Even the great Lee Iacocca made mistakes.
The best examples of missteps tend to come about when a given company really should have known better. By the time the Chrysler TC debuted in 1989, the Maserati Biturbo had already shown that the public was uninterested in poorly built, lukewarm affronts to the formerly good name of Maserati. The Merkur XR4Ti had shown that weird-looking half-European cars with confusing names weren't exactly hot sellers, yet Chrysler built the TC anyway.
So it's hardly a surprise to anyone who was paying the slightest bit of attention that it failed. The full name of the car is Chrysler TC by Maserati, and it embodied many of the worst parts of both companies during the Eighties. What's so strange about the car is that was the direct descendant of a car which was truly fantastic. While working at Ford, Lee Iacocca had partnered up with Alejandro de Tomaso to create the De Tomaso Pantera, an excellent Ford-powered car with just enough Italian in it to make it exotic. Unveiled in 1971, the Pantera was so good that it was still in production when Iacocca moved to Chrysler and De Tomaso to Maserati.
Ironically, it continued to live on even after production ended on the TC. When De Tomaso acquired Maserati in 1976, he immediately set about watering down their cars. He preferred to produce somewhat cheaper cars than to try to compete directly with Ferrari and Lamborghini in the building of supercars. The Biturbo, unveiled in 1981, had met with strong sales at first, but was already well into its long and shameful decline by the time Maserati teamed up with Chrysler to produce more overpriced crap. It's difficult to get away from the fact that the TC was little more than a hideously expensive LeBaron GTS convertible.
Yes, the TC came with quite a bit more standard equipment, and the styling is at least somewhat different. But the fact that it was believed people would be willing to pay many, many thousands of dollars more for the then dubious honor of having a "by Maserati" badge on their car seems almost laughable. A few different engines were offered, starting with the Daytona-sourced Turbo II. This was a 160 horsepower, turbocharged and intercooled four-cylinder engine, which lasted only for the first year of production. It was replaced by a 141 horsepower, 3.0-liter Mitsubishi V6 for the remainder of the TC's short life.
Although it was the body which actually made the TC "by Maserati", a small number of cars were built with what was referred to as a "Maserati" engine. Quotation marks are used because Maserati was barely involved in the production of this engine at all. The head was from Cosworth, the turbocharger from IHI and the pistons from Mahle in Germany, and nearly everything else came from the Chrysler Turbo II engine. Maserati would assemble them and put their own valve covers on them, but that's about it. Nevertheless, this was the most powerful engine offered, at 200hp, and was therefore the most desirable plant for what Chrysler called a grand touring car.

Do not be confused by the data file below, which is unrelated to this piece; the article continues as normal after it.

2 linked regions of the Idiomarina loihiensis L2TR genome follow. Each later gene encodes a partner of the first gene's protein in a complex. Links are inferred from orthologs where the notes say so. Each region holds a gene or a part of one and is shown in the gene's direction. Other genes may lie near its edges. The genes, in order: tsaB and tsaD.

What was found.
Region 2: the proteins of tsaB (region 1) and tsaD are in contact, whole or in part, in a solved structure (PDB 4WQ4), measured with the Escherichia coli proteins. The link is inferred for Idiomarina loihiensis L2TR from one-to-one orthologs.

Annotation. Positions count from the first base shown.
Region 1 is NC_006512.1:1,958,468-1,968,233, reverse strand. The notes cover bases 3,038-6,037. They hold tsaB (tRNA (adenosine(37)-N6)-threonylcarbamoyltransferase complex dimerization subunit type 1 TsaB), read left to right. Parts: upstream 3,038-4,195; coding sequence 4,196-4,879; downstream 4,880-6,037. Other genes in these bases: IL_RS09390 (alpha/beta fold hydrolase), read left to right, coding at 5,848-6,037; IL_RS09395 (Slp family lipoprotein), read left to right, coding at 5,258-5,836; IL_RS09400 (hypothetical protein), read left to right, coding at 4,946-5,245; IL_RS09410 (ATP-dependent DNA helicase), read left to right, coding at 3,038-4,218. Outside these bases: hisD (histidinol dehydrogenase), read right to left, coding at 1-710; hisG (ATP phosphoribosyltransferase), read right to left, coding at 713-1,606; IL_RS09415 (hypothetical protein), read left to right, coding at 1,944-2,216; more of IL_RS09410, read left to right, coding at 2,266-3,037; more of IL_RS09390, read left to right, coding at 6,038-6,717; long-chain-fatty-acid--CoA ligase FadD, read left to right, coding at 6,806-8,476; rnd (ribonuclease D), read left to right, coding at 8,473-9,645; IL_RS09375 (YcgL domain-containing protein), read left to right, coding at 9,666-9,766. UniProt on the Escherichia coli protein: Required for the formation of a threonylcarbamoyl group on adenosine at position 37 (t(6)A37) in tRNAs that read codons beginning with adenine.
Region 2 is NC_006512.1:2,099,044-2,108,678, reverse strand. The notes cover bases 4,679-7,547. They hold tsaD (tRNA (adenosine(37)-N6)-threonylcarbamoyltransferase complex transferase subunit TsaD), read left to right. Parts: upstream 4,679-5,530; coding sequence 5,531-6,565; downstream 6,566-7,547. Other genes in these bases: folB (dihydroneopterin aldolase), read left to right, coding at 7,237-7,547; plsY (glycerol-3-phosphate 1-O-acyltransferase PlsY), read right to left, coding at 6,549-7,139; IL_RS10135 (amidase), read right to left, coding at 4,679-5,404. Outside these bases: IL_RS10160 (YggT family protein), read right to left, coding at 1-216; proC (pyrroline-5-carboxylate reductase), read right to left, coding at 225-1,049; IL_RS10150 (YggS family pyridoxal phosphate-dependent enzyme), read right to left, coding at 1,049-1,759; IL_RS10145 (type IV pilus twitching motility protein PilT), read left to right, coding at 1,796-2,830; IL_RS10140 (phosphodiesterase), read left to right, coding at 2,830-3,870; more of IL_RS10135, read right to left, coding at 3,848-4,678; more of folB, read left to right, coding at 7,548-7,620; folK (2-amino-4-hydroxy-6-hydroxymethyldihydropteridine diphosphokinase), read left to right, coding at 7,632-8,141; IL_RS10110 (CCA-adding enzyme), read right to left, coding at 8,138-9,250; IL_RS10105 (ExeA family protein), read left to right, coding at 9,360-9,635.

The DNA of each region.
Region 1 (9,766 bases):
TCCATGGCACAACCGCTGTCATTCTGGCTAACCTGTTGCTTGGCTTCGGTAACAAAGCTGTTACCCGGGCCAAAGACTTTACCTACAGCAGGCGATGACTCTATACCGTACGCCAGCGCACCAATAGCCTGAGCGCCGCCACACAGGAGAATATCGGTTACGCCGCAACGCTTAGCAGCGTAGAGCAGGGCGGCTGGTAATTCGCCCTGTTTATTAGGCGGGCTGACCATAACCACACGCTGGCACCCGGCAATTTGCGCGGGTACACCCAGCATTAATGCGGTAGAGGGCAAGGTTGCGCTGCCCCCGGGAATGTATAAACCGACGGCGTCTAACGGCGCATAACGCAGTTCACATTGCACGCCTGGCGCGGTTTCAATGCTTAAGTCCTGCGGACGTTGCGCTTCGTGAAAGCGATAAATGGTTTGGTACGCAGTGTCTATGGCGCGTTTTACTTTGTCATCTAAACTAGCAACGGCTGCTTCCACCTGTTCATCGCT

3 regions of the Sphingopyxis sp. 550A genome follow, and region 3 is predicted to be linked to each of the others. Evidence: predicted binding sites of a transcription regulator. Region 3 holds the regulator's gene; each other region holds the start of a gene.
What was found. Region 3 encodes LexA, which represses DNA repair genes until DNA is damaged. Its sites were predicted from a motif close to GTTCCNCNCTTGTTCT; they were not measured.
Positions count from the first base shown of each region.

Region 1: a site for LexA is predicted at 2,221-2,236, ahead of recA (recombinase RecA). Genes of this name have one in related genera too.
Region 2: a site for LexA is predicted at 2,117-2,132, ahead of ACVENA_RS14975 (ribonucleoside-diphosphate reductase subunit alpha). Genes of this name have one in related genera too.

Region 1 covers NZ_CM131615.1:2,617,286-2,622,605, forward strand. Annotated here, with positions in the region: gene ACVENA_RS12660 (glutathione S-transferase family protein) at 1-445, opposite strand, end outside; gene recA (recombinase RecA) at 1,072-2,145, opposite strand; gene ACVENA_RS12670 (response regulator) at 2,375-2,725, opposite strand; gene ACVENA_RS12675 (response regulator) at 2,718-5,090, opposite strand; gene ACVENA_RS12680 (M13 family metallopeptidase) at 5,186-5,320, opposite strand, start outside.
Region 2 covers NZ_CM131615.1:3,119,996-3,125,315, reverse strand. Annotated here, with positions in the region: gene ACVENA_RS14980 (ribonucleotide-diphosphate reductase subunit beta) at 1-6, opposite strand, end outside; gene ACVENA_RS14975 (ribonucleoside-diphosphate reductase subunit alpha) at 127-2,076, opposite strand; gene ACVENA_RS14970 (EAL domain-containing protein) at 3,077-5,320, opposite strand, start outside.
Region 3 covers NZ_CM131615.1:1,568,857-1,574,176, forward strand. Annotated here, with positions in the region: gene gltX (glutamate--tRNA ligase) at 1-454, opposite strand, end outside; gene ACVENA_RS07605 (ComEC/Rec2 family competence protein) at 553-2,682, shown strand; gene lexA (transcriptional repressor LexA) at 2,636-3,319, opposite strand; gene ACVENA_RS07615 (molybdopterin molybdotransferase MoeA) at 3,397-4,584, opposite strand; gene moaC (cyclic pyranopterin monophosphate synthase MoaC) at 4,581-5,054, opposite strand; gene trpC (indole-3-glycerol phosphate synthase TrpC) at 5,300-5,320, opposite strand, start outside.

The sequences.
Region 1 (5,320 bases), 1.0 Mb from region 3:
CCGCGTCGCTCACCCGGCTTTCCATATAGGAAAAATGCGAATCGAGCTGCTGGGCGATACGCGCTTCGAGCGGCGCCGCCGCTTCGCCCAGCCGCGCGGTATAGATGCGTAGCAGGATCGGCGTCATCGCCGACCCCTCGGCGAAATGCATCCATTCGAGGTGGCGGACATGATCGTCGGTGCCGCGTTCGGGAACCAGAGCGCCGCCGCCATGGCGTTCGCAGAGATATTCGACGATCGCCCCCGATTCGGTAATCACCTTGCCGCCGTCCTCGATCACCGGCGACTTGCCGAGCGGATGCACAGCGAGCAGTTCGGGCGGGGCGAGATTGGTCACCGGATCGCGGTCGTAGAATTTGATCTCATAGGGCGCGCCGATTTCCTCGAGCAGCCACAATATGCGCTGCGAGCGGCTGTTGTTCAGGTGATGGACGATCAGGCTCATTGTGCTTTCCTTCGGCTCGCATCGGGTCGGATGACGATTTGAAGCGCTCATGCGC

Iacocca had hoped that the TC would change the image of Chrysler, the infusion of a little Italian exoticism was meant to move the brand upmarket. Predictions for sales of the TC were conservative, between 5,000 and 10,000 units per year, but even these proved wildly optimistic. In the end, just 7,300 units were built over the three years that the TC was in production. It's pretty easy to see where it all went wrong. A K car is still a K car, no matter whose name is on the trunk; a pig in a cocktail dress is still a pig. The TC cost $33,000 in 1989 (slightly more than $57,000 in today's money), and the price would climb to $37,000 by 1991.
That put it up against such cars as the Porsche 944, which might not have been the company's most exciting model, but it was a damn sight better than a tarted-up LeBaron with delusions of luxury. It's easy to shake your head in disbelief when thinking of the bad decisions which went into making the TC, but it's also kind of easy to understand how it still managed to happen. After the Pantera, it would seem natural to think that Iacocca and De Tomaso would be able to pull of something great. But it seems that the success had gone to their heads, and that they believed people would buy any old thing they cranked out.
The lesson to be learned from the TC is that even in the Eighties, people weren't so obsessed with labels that they would overlook a bad product with a high price tag just for the sake of a cool badge on the deck lid. We can at least take comfort in the fact that both Chrysler and Maserati have come a long way, and both are now turning out some pretty nice cars.